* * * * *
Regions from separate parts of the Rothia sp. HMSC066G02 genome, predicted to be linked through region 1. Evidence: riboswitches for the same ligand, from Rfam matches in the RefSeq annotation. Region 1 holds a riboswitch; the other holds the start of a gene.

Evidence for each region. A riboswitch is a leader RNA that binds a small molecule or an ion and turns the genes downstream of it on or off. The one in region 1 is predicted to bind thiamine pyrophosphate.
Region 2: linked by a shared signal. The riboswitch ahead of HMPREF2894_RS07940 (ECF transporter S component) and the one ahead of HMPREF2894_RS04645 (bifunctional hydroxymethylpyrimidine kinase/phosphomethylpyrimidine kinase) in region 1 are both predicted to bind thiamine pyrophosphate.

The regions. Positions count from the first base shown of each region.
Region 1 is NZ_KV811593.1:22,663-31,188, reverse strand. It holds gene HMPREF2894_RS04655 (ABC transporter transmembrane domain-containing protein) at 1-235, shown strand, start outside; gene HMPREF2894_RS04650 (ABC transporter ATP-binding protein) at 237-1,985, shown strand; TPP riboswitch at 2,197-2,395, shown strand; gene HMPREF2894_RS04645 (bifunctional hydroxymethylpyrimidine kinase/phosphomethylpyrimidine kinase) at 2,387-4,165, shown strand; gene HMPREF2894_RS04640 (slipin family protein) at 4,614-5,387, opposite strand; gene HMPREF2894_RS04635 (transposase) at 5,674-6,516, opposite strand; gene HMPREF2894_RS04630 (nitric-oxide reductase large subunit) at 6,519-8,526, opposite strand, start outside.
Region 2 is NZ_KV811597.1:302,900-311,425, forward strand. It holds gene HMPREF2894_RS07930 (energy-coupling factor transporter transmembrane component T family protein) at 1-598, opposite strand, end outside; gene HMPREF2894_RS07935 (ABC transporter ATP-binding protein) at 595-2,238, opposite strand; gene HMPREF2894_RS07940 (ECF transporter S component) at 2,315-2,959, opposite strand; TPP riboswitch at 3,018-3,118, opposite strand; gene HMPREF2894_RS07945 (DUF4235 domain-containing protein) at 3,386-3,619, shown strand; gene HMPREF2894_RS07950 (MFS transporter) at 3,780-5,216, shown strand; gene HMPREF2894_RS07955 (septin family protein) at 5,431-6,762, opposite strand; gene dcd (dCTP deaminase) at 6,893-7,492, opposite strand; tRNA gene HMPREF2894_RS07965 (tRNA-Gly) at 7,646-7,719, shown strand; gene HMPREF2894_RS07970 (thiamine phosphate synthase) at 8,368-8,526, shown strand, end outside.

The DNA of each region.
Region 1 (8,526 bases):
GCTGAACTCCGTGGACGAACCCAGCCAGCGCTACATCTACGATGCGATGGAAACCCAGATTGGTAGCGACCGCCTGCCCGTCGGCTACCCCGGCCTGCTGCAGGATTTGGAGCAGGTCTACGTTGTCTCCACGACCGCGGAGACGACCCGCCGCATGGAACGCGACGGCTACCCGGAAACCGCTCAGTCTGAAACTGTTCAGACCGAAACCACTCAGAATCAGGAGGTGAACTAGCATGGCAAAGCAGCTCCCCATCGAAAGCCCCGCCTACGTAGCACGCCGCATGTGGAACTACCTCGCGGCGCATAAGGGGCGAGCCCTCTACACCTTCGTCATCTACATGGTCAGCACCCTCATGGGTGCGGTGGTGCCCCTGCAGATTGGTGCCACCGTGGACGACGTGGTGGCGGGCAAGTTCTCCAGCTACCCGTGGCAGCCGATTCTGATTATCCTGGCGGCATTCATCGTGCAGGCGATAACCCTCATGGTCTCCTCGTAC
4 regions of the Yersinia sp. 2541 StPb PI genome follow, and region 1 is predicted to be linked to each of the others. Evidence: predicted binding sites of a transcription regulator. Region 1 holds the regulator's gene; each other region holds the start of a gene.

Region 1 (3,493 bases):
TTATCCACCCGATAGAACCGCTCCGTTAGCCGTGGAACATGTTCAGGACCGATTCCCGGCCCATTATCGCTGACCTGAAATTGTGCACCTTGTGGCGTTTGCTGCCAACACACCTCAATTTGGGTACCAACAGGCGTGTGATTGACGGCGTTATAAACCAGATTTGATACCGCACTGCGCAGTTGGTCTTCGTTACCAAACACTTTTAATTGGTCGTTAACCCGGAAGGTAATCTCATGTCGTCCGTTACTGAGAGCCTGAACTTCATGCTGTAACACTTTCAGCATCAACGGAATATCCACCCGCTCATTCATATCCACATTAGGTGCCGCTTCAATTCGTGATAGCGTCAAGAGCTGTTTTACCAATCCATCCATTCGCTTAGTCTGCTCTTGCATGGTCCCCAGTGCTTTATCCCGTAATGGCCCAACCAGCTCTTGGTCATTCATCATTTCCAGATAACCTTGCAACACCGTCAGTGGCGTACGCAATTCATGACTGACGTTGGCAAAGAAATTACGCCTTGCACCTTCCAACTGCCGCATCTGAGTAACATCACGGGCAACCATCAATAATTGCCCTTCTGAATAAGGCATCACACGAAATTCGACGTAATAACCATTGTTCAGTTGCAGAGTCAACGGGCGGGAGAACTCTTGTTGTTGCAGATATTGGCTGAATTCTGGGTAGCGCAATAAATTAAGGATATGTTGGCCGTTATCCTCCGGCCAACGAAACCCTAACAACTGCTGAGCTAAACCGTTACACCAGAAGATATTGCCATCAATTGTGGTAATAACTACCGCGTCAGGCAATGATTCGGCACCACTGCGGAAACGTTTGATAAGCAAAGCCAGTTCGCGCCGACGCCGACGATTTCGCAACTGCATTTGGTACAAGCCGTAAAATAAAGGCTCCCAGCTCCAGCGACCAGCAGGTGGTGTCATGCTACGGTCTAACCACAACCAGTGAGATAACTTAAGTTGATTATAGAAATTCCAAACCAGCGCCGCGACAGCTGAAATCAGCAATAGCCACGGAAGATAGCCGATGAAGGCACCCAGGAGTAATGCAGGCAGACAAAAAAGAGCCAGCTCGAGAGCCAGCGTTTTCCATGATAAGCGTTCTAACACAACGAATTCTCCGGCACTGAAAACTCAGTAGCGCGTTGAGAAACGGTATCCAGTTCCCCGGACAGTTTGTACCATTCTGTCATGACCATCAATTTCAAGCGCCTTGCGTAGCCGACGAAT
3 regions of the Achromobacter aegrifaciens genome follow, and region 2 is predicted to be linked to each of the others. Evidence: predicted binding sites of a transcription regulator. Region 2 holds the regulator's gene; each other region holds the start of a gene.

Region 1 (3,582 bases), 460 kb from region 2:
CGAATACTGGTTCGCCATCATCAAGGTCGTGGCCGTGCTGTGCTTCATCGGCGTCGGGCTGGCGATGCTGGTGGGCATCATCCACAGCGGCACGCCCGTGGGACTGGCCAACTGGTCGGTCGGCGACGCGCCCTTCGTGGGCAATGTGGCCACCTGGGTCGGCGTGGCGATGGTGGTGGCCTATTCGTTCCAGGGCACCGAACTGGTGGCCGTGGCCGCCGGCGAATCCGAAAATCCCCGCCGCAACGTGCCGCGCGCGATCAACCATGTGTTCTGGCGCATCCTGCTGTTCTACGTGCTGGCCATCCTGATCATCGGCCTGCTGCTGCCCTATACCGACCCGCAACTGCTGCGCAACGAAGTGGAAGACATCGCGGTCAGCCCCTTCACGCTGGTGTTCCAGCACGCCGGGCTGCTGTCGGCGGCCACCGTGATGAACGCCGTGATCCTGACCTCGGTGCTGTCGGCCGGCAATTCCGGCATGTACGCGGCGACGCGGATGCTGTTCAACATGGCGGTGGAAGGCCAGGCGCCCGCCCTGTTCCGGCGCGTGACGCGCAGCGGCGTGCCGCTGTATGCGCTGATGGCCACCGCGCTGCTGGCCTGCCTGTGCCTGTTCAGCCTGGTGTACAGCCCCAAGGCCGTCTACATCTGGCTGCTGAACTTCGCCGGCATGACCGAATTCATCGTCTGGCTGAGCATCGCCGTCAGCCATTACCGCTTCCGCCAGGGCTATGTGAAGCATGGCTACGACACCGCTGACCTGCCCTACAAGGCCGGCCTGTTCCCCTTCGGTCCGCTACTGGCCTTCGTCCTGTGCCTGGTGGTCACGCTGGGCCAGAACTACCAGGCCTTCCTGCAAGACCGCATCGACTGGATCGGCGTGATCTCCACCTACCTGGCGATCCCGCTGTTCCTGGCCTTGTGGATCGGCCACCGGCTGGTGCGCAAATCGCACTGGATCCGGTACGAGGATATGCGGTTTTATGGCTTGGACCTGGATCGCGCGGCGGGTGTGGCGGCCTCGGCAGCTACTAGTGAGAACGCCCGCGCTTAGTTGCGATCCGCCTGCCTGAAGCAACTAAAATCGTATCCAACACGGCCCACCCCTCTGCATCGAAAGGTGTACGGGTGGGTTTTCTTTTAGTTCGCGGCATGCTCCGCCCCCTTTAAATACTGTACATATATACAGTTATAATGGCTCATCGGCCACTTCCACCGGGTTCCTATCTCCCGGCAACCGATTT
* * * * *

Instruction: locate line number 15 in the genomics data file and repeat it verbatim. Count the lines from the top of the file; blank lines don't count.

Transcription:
CGAATACTGGTTCGCCATCATCAAGGTCGTGGCCGTGCTGTGCTTCATCGGCGTCGGGCTGGCGATGCTGGTGGGCATCATCCACAGCGGCACGCCCGTGGGACTGGCCAACTGGTCGGTCGGCGACGCGCCCTTCGTGGGCAATGTGGCCACCTGGGTCGGCGTGGCGATGGTGGTGGCCTATTCGTTCCAGGGCACCGAACTGGTGGCCGTGGCCGCCGGCGAATCCGAAAATCCCCGCCGCAACGTGCCGCGCGCGATCAACCATGTGTTCTGGCGCATCCTGCTGTTCTACGTGCTGGCCATCCTGATCATCGGCCTGCTGCTGCCCTATACCGACCCGCAACTGCTGCGCAACGAAGTGGAAGACATCGCGGTCAGCCCCTTCACGCTGGTGTTCCAGCACGCCGGGCTGCTGTCGGCGGCCACCGTGATGAACGCCGTGATCCTGACCTCGGTGCTGTCGGCCGGCAATTCCGGCATGTACGCGGCGACGCGGATGCTGTTCAACATGGCGGTGGAAGGCCAGGCGCCCGCCCTGTTCCGGCGCGTGACGCGCAGCGGCGTGCCGCTGTATGCGCTGATGGCCACCGCGCTGCTGGCCTGCCTGTGCCTGTTCAGCCTGGTGTACAGCCCCAAGGCCGTCTACATCTGGCTGCTGAACTTCGCCGGCATGACCGAATTCATCGTCTGGCTGAGCATCGCCGTCAGCCATTACCGCTTCCGCCAGGGCTATGTGAAGCATGGCTACGACACCGCTGACCTGCCCTACAAGGCCGGCCTGTTCCCCTTCGGTCCGCTACTGGCCTTCGTCCTGTGCCTGGTGGTCACGCTGGGCCAGAACTACCAGGCCTTCCTGCAAGACCGCATCGACTGGATCGGCGTGATCTCCACCTACCTGGCGATCCCGCTGTTCCTGGCCTTGTGGATCGGCCACCGGCTGGTGCGCAAATCGCACTGGATCCGGTACGAGGATATGCGGTTTTATGGCTTGGACCTGGATCGCGCGGCGGGTGTGGCGGCCTCGGCAGCTACTAGTGAGAACGCCCGCGCTTAGTTGCGATCCGCCTGCCTGAAGCAACTAAAATCGTATCCAACACGGCCCACCCCTCTGCATCGAAAGGTGTACGGGTGGGTTTTCTTTTAGTTCGCGGCATGCTCCGCCCCCTTTAAATACTGTACATATATACAGTTATAATGGCTCATCGGCCACTTCCACCGGGTTCCTATCTCCCGGCAACCGATTT